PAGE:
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Reader question: Can I have a barbecue on my balcony in Germany?

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Reader question: Can I have a barbecue on my balcony in Germany?
Archive photo shows a BBQ in Gotha, Thuringia. Photo: picture alliance / dpa | Michael Reichel

Grilling is a popular pastime in the summer in Germany. But can you do it on your balcony?


Germany has previously been named the grilling world champion, according to a study by Focus Media in 2011.

However, not all of us are lucky enough to have a sprawling garden and, especially in cities like Berlin, Frankfurt and Munich, balconies are generally considered a good substitute. 

READ ALSO: Eight signs that summer has arrived in Germany

The question of whether barbecuing on your balcony is verboten, however, is a trickier one.

According to the German Tenant’s Association (DMB) barbecuing on balconies of rented apartments is, in general, permitted. The DMB states that it does not matter in this context whether the barbecue is on the balcony, the terrace or in the garden.


This is, however, not an excuse to grill away, as the law contains some circumstances in which barbecues are not allowed at home. In general, a fireplace on the balcony without a grill is not allowed, and all open fires must be avoided.

Apart from this, there are a few particularities that determine whether it’s safe to break open the Bratwurst and Spargel.

Contract dependent

Tenants who have signed an agreement in which barbecuing is expressly forbidden are unfortunately not allowed to barbecue on their rented property.

The landlord has the right to include this clause in the rental contract according to a ruling of the Regional Court of Essen (10 S 438/01).

Those who use a barbecue despite this contract ban can even be threatened with immediate dismissal from their property.


Mind the smoke

Regardless of the rental agreement, all neighbours are protected from being disturbed and, in a barbecuing scenario, that means they have the right to be safe from excessive smoke.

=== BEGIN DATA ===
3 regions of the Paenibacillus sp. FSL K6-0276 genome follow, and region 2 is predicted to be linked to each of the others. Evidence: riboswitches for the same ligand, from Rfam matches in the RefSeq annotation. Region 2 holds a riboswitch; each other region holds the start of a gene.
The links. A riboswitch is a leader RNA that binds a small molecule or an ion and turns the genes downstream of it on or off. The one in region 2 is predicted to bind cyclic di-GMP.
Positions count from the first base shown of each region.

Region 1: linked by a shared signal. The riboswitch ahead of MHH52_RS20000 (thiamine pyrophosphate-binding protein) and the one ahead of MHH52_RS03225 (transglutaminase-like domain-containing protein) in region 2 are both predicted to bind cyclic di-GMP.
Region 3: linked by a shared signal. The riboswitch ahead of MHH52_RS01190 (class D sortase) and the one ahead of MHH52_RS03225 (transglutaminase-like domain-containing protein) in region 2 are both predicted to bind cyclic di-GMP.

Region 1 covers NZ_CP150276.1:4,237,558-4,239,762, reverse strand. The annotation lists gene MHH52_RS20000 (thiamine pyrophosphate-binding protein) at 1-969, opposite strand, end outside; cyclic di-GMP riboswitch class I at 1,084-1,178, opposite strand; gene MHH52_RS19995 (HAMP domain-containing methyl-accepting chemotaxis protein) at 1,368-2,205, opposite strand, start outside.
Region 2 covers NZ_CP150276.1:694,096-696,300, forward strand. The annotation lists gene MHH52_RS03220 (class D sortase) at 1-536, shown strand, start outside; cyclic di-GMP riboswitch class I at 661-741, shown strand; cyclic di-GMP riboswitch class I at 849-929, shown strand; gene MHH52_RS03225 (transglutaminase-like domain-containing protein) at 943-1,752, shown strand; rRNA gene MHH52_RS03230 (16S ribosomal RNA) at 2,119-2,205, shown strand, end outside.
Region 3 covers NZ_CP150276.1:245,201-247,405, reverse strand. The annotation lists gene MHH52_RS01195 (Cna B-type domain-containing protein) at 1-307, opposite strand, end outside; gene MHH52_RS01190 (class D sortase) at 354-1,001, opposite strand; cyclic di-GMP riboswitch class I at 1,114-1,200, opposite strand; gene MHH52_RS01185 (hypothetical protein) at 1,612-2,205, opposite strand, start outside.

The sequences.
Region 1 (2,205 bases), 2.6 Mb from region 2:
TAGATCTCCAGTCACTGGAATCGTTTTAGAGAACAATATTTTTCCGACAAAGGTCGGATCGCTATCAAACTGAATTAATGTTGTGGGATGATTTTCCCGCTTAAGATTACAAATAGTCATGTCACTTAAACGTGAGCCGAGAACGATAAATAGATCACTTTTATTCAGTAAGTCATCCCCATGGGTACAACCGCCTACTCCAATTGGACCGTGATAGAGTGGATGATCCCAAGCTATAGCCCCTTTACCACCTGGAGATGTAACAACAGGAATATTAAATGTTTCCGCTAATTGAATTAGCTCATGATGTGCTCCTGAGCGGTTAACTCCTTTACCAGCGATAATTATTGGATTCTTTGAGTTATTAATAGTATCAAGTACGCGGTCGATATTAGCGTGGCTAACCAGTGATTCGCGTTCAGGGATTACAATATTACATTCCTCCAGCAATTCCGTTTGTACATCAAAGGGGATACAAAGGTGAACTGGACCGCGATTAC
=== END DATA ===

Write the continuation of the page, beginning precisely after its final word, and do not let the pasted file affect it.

In the very worst-case tenants wouldn’t be evicted, but could face a fine under the Emission Control Act. This act naturally applies to both tenants and homeowners.

Photo: DPA

How much smoke is too much?

This generally depends on the exchange you have with your neighbours. Technically, you or your neighbours can take legal action against each other for an excessive amount of smoke emanating from the other's barbecue.

Take our advice and use an electric grill. Alternatively, warn your neighbours beforehand or invite them over to enjoy the barbecue to avoid major disagreements.

Federal peculiarities

Whilst your rental agreement and house rules are paramount in deciding whether you can have a barbecue on your balcony this summer, the rules aren’t uniform across Germany.


In Bavaria, barbecue lovers are only allowed to use their gardens for a barbecue up to five times a year. Stuttgart only allows barbecuing on the terrace three times a year, or for a total of six hours.

READ ALSO: Why we love Germany's sweet summer snacks

In Bonn, barbecue fans are permitted to grill on their terrace or balcony once a month if neighbours are warned in advance. In Hamburg, barbecuing on the balcony with charcoal is totally prohibited.

Put simply, a barbecue on your balcony is allowed in Germany provided you don’t smoke out your neighbours. Be careful though, as your rental contract could potentially include your agreement to not have a barbecue on your private property and put you at risk of eviction.

On top of that, check what your particular region has to say before you start setting up a daily barbecue.


Comments (1)

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Anonymous 2020/07/27 16:23
The article begs the question . . . why not an extractor/filter hood? If you can have one in your kitchen, then why not install one on the balcony?

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